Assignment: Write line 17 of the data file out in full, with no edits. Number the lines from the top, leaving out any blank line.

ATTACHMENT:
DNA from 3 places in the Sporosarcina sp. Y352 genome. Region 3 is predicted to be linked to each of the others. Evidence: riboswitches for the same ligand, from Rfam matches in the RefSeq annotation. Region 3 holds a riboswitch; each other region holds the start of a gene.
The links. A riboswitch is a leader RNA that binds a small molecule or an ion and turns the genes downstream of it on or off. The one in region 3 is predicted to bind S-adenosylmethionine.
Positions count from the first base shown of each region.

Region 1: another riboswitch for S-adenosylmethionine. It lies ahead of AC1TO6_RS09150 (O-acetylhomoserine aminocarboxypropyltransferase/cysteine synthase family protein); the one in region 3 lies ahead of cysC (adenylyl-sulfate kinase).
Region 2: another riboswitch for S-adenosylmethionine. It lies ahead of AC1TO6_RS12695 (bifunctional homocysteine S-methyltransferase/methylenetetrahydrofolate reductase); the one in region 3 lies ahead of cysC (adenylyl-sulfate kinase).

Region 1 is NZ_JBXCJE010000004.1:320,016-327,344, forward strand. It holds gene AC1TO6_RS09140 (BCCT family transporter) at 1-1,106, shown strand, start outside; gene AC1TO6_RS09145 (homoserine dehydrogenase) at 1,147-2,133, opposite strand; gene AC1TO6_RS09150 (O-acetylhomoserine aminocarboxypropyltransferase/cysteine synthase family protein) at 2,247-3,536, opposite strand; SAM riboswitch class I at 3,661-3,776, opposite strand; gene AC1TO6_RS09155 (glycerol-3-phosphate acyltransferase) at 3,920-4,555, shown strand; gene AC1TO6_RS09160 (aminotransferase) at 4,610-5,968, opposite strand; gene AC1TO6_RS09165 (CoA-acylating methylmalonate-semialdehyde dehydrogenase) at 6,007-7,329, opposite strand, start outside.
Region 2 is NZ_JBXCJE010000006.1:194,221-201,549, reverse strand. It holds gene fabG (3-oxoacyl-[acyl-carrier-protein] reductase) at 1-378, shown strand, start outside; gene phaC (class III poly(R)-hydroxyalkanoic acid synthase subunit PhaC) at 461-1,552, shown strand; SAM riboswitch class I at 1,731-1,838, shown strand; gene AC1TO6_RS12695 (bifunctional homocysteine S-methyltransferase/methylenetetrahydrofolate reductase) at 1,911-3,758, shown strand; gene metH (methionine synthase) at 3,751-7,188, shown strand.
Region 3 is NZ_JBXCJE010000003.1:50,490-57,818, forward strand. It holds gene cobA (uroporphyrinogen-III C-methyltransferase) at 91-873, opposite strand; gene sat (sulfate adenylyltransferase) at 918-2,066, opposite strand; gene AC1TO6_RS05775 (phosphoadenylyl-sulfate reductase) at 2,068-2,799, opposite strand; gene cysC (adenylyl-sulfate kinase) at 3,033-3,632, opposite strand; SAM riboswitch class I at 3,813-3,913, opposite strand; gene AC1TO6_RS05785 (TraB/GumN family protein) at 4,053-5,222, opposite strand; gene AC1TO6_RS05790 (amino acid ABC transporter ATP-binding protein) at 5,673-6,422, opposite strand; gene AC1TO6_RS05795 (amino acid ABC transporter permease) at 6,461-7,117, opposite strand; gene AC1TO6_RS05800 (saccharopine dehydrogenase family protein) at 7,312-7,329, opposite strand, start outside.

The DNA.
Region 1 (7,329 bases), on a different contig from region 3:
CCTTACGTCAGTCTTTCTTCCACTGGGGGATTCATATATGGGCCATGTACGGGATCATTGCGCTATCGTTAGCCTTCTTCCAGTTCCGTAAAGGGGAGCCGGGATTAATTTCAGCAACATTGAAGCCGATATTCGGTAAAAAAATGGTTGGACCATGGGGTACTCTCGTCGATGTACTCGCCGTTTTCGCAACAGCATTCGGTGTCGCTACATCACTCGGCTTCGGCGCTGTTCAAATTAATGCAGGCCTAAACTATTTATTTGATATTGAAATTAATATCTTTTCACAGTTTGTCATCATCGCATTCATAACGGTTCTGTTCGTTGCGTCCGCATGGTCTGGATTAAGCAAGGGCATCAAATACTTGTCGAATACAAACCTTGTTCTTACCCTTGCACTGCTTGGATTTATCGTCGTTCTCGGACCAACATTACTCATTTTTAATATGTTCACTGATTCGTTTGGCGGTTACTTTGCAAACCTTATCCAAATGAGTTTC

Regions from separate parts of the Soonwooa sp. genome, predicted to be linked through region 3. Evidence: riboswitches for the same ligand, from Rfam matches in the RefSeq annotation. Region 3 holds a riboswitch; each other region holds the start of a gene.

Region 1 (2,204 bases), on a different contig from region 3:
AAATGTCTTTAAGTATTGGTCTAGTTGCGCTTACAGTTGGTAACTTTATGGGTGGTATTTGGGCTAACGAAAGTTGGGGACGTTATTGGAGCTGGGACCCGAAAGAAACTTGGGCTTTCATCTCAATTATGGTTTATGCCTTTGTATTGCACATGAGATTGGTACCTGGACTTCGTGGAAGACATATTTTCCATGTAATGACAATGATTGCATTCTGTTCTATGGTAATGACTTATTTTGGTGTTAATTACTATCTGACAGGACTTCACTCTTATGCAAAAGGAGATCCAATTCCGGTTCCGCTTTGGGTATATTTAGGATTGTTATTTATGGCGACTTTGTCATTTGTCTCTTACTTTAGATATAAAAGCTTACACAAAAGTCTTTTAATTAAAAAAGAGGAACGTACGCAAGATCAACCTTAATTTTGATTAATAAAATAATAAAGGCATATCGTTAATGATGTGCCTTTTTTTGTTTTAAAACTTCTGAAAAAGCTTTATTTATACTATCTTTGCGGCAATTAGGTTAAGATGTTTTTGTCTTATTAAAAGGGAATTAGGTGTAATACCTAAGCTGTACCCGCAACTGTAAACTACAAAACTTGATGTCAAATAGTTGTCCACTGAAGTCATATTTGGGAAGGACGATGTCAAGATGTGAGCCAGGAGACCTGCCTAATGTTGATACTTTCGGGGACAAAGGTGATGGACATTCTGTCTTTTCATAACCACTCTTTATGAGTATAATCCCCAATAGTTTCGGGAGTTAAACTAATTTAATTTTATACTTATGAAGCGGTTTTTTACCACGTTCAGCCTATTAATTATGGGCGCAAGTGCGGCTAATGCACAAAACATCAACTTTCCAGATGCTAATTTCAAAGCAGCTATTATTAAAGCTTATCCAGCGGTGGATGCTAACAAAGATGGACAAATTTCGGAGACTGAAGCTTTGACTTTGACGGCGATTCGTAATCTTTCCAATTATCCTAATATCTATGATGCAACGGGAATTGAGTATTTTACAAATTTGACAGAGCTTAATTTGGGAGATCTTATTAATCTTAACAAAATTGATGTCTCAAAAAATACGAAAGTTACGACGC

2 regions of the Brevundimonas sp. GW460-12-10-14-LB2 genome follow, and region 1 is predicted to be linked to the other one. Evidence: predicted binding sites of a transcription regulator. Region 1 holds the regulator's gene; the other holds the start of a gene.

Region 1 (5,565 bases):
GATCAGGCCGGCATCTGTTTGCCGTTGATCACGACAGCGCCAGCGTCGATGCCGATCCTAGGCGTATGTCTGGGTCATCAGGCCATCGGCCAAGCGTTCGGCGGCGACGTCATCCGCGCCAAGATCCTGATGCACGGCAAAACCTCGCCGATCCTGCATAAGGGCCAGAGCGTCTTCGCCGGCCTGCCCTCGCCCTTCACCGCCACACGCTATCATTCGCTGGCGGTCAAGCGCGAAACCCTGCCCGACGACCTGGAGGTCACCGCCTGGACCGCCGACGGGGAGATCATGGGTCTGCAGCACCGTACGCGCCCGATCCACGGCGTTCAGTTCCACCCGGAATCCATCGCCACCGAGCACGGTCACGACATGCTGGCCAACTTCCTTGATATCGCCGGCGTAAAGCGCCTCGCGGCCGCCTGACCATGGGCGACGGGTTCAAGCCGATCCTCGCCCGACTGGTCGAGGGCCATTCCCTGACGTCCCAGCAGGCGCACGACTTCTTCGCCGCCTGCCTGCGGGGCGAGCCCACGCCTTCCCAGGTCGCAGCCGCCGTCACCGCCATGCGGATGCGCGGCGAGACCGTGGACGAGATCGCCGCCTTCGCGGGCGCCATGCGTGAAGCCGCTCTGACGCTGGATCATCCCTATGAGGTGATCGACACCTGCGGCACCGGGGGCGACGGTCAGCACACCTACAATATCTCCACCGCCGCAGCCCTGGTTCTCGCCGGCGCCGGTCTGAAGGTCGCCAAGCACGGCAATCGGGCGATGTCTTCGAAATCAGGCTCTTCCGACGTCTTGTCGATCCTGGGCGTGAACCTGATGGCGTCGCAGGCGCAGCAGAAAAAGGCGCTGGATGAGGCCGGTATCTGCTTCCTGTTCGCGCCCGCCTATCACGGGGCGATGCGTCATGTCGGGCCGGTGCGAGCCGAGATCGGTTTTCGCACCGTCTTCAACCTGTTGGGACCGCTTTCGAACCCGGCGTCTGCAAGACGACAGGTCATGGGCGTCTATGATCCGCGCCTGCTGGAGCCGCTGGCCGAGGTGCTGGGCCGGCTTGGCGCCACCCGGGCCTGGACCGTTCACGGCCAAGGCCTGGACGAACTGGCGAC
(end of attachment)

GATCAGGCCGGCATCTGTTTGCCGTTGATCACGACAGCGCCAGCGTCGATGCCGATCCTAGGCGTATGTCTGGGTCATCAGGCCATCGGCCAAGCGTTCGGCGGCGACGTCATCCGCGCCAAGATCCTGATGCACGGCAAAACCTCGCCGATCCTGCATAAGGGCCAGAGCGTCTTCGCCGGCCTGCCCTCGCCCTTCACCGCCACACGCTATCATTCGCTGGCGGTCAAGCGCGAAACCCTGCCCGACGACCTGGAGGTCACCGCCTGGACCGCCGACGGGGAGATCATGGGTCTGCAGCACCGTACGCGCCCGATCCACGGCGTTCAGTTCCACCCGGAATCCATCGCCACCGAGCACGGTCACGACATGCTGGCCAACTTCCTTGATATCGCCGGCGTAAAGCGCCTCGCGGCCGCCTGACCATGGGCGACGGGTTCAAGCCGATCCTCGCCCGACTGGTCGAGGGCCATTCCCTGACGTCCCAGCAGGCGCACGACTTCTTCGCCGCCTGCCTGCGGGGCGAGCCCACGCCTTCCCAGGTCGCAGCCGCCGTCACCGCCATGCGGATGCGCGGCGAGACCGTGGACGAGATCGCCGCCTTCGCGGGCGCCATGCGTGAAGCCGCTCTGACGCTGGATCATCCCTATGAGGTGATCGACACCTGCGGCACCGGGGGCGACGGTCAGCACACCTACAATATCTCCACCGCCGCAGCCCTGGTTCTCGCCGGCGCCGGTCTGAAGGTCGCCAAGCACGGCAATCGGGCGATGTCTTCGAAATCAGGCTCTTCCGACGTCTTGTCGATCCTGGGCGTGAACCTGATGGCGTCGCAGGCGCAGCAGAAAAAGGCGCTGGATGAGGCCGGTATCTGCTTCCTGTTCGCGCCCGCCTATCACGGGGCGATGCGTCATGTCGGGCCGGTGCGAGCCGAGATCGGTTTTCGCACCGTCTTCAACCTGTTGGGACCGCTTTCGAACCCGGCGTCTGCAAGACGACAGGTCATGGGCGTCTATGATCCGCGCCTGCTGGAGCCGCTGGCCGAGGTGCTGGGCCGGCTTGGCGCCACCCGGGCCTGGACCGTTCACGGCCAAGGCCTGGACGAACTGGCGAC